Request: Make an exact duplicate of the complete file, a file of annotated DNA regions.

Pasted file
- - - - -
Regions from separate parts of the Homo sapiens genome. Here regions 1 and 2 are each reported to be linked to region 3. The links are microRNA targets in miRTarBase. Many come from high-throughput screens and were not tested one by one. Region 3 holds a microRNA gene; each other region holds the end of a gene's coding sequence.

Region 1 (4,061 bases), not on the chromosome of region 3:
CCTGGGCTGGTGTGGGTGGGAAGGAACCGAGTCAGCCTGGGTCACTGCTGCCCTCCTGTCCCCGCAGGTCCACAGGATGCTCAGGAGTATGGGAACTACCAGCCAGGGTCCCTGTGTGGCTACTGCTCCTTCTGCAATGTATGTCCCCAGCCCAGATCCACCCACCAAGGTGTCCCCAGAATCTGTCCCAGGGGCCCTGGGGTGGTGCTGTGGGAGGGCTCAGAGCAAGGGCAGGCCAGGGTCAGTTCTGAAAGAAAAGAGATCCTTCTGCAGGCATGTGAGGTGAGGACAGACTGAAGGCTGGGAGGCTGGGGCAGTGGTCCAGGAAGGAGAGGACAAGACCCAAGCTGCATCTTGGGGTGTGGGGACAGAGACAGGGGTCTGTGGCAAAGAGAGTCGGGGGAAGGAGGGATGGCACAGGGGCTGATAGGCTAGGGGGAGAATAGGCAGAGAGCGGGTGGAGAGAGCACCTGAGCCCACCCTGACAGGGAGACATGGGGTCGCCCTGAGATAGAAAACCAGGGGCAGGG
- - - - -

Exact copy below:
Regions from separate parts of the Homo sapiens genome. Here regions 1 and 2 are each reported to be linked to region 3. The links are microRNA targets in miRTarBase. Many come from high-throughput screens and were not tested one by one. Region 3 holds a microRNA gene; each other region holds the end of a gene's coding sequence.

Region 1 (4,061 bases), not on the chromosome of region 3:
CCTGGGCTGGTGTGGGTGGGAAGGAACCGAGTCAGCCTGGGTCACTGCTGCCCTCCTGTCCCCGCAGGTCCACAGGATGCTCAGGAGTATGGGAACTACCAGCCAGGGTCCCTGTGTGGCTACTGCTCCTTCTGCAATGTATGTCCCCAGCCCAGATCCACCCACCAAGGTGTCCCCAGAATCTGTCCCAGGGGCCCTGGGGTGGTGCTGTGGGAGGGCTCAGAGCAAGGGCAGGCCAGGGTCAGTTCTGAAAGAAAAGAGATCCTTCTGCAGGCATGTGAGGTGAGGACAGACTGAAGGCTGGGAGGCTGGGGCAGTGGTCCAGGAAGGAGAGGACAAGACCCAAGCTGCATCTTGGGGTGTGGGGACAGAGACAGGGGTCTGTGGCAAAGAGAGTCGGGGGAAGGAGGGATGGCACAGGGGCTGATAGGCTAGGGGGAGAATAGGCAGAGAGCGGGTGGAGAGAGCACCTGAGCCCACCCTGACAGGGAGACATGGGGTCGCCCTGAGATAGAAAACCAGGGGCAGGG